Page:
Patient demographics are presented in Table 2. Previous surgery includes 17 (45%) previous rectocele repairs, including 2 transanal repairs; 22 (58%) prior vaginal prolapse or continence surgeries; 20 (53%) hysterectomies, 11 abdominal and 9 vaginal; and 1 rectopexy.
Preoperatively, all women were aware of prolapse and used vaginal or perineal digital pressure to aid in defecation. Table 3 presents data about preoperative bowel symptoms, including straining to defecate (71%), hard stools (53%), and self-reported constipation (75%). The majority (71%) of women were sexually active, but many (37%) complained of dyspareunia.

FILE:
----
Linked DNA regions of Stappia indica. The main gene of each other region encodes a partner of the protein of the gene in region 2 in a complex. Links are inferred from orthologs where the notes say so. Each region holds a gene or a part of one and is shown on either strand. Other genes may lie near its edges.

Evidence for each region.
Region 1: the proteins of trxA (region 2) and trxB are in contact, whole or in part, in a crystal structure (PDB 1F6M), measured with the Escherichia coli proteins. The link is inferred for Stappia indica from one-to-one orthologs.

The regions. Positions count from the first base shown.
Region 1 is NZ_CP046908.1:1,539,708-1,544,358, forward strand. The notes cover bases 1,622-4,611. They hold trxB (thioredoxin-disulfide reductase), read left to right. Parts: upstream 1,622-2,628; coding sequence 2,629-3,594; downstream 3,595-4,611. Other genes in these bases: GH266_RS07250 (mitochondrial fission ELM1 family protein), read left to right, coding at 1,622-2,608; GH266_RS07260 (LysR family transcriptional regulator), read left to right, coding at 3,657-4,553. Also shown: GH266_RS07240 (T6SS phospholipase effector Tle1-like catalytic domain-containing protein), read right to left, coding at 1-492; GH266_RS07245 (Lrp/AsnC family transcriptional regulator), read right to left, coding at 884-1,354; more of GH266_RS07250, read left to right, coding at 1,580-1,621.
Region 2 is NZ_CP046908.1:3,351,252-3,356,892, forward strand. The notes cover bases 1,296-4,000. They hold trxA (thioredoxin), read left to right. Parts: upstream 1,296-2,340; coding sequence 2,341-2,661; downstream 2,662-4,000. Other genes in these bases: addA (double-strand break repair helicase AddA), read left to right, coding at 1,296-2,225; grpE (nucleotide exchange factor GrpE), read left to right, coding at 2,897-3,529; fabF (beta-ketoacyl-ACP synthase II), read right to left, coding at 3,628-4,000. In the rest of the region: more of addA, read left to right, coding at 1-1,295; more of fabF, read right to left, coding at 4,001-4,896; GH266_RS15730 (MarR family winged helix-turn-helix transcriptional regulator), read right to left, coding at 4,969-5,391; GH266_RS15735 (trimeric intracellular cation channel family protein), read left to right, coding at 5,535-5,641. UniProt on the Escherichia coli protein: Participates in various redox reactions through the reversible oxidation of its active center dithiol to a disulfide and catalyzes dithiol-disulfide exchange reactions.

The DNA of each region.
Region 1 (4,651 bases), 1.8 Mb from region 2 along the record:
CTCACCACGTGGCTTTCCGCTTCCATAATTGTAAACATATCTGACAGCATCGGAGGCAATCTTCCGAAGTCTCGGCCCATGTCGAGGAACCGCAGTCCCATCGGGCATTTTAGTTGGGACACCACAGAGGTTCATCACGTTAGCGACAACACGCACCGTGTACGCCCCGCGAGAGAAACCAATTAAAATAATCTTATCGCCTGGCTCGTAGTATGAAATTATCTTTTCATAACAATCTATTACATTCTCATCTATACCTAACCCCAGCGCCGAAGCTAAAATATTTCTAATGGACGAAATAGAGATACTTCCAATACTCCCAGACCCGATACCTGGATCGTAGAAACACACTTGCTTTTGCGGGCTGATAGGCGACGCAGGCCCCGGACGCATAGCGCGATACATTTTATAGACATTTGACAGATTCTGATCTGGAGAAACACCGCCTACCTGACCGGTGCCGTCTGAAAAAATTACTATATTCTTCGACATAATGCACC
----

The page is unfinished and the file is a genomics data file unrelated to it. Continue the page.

Perioperative outcomes include mean operating time of 52 minutes (range 10–125 minutes), mean blood loss of 142 mL (range 0–400 mL), mean length of stay of 4.3 days (range 3–10 days), and length of time until return to activities of daily living of 23.4 days (range 7–56 days). As routinely seen in pelvic floor dysfunction, many women had multiple problems that required correction. The median number of concomitant surgeries was 2 for each woman (range 0–4); these included ligation of enterocele (25 women), sacrospinous colpopexy (18), laparoscopic colposuspension (13), anterior colporrhaphy (6), repeat retropubic continence surgery (5), vaginal hysterectomy (4), laparoscopic hysteropexy (3), tension-free vaginal tape (3), overlapping anal sphincter repair (1), and excision of sacrospinous sinus (1). Only one woman had a posterior repair performed in isolation.